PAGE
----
The Comic You Should Be Reading This Week: 'Wolverine' #1

Before we begin, we can’t highly recommend Batman And Robin #18 nearly enough, but we also heaped a bunch of praise on that book yesterday, so this week we turn to Marvel’s favorite publicity machine.

This book opens with Wolverine, half his body turned to plasma, lying on a pile of bones, telling a child “It’s OK. I’m a superhero.”

Things proceed to get worse from there.

Paul Cornell is probably best known for his recent work on DC books like Demon Knights and Saucer Country, and he was an interesting choice for Marvel to put in charge of arguably one of their most marketable characters.

Cornell doesn’t screw around, either. The book opens with a man, the father of the child we’d previously mentioned, has taken hostages with an energy gun that turns flesh to dust. And he’s not shy about using it.

What makes the book gripping right off the bat is the vivid stakes Cornell lays out. People are being killed, a child is at risk, and while Wolverine can’t be killed, it’s obvious he feels every death he fails to stop.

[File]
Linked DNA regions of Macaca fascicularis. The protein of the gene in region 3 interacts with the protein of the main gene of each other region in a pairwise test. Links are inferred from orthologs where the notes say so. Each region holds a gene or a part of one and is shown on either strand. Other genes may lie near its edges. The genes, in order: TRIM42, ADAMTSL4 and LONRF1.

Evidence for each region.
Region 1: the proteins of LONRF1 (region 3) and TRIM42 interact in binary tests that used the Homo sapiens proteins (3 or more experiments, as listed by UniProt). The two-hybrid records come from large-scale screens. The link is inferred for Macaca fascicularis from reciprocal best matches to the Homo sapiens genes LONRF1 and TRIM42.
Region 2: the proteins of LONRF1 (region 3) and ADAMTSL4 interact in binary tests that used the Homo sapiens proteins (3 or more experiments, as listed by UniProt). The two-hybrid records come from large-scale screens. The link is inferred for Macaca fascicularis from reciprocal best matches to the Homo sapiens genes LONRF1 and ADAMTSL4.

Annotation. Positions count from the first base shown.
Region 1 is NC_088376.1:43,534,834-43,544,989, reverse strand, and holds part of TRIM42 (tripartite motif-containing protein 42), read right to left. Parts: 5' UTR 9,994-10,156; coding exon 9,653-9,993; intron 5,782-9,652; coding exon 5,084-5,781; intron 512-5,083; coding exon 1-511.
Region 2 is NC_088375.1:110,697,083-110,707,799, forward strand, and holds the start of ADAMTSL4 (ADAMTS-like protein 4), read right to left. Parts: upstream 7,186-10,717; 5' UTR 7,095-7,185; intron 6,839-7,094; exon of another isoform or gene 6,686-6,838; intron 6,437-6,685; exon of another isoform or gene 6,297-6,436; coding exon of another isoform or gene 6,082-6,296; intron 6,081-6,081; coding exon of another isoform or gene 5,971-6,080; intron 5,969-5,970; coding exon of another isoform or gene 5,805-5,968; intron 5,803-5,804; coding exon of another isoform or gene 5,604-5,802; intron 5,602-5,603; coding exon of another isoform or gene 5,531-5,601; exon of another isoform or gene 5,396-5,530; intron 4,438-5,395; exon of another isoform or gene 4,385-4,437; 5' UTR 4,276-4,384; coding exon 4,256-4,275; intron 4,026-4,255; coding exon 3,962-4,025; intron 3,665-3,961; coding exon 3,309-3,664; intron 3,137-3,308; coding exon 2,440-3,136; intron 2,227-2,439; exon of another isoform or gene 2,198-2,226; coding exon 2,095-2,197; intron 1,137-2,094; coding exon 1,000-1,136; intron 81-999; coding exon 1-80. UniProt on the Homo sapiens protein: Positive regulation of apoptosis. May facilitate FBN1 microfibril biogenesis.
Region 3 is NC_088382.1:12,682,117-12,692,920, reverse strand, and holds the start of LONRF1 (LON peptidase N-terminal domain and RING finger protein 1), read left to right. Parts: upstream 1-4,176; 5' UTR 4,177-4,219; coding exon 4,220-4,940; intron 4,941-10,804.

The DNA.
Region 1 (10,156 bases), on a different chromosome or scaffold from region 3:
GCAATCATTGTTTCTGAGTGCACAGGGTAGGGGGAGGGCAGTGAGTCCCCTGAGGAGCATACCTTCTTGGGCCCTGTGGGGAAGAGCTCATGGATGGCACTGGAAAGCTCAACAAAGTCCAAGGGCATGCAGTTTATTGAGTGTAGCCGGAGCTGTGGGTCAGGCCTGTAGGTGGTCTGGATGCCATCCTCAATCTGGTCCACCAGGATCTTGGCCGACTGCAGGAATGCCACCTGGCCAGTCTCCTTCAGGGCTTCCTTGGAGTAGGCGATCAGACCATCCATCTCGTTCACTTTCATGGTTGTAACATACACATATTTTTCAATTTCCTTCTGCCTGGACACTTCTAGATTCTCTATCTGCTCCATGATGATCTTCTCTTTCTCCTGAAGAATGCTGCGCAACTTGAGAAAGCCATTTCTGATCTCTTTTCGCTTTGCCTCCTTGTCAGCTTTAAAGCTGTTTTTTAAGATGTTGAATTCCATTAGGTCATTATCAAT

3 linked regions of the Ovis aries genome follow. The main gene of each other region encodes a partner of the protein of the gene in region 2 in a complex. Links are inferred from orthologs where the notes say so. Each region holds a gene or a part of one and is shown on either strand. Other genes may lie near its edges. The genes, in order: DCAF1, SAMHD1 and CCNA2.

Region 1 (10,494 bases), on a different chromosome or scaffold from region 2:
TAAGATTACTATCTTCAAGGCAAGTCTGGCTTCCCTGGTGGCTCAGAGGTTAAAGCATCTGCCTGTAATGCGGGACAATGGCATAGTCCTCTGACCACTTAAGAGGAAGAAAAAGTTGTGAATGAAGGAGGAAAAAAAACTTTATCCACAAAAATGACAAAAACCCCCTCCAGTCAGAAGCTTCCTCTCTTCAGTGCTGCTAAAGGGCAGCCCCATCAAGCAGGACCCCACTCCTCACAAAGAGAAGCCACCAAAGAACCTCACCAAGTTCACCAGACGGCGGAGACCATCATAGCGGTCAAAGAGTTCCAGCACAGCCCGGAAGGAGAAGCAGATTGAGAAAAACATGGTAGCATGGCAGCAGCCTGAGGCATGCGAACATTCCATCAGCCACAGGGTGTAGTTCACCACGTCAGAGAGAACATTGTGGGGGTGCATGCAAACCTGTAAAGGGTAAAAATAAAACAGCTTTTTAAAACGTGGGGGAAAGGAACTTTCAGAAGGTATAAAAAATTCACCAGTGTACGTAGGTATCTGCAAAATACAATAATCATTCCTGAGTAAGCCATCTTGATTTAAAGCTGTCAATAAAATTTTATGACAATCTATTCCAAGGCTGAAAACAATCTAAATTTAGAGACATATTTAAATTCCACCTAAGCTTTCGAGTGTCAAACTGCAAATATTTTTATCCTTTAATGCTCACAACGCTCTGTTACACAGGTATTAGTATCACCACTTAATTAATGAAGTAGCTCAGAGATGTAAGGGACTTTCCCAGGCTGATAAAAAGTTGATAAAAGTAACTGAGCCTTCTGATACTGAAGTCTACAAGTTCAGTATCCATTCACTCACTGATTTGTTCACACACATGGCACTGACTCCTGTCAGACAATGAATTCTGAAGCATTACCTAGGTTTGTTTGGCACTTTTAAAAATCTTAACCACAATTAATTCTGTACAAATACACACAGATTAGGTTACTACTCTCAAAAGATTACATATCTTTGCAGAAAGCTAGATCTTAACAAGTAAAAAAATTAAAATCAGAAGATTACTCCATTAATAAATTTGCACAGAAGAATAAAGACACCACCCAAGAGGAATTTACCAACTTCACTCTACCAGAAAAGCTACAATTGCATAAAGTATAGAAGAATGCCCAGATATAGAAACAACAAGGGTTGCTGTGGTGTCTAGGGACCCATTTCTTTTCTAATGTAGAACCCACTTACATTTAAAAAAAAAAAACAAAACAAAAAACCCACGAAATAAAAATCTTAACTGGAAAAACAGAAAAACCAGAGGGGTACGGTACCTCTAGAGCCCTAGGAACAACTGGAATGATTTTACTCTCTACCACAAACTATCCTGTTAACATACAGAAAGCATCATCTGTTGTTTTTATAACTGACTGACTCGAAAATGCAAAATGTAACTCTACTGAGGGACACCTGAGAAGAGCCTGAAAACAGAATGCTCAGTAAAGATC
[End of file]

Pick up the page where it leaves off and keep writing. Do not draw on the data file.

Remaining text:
That’s really what’s important here. Cornell’s characterization of Wolverine isn’t some swaggering tool, or meatheaded stabbing machine: At no point does he utter something about being the best he is at what he does. Wolverine is genuinely empathetic here, giving the book weight.

Oh, and before you ask, yes, there’s plenty of action.

Alan Davis is key to this. What really sells certain moments of the book is the fact that Davis, working in the industry since the ’80s, can easily handle an action scene, but more important are his faces. Take this crop from the opening panel:

More intense are the faces he uses for the hostage-taking antagonist, not a sneering villain but a bored man, playing a role he finds tiresome. Not that Davis doesn’t have fun elsewhere, like hitting Wolvie with a car.

Davis is always a joy to see in action, and he and Cornell start this book off with a bang. We can’t wait to see issue #2, and while we’re at it, we recommend reading Cornell’s author commentary when you give the book a second read-through.

What about you? What was the book you think everyone should be reading this week.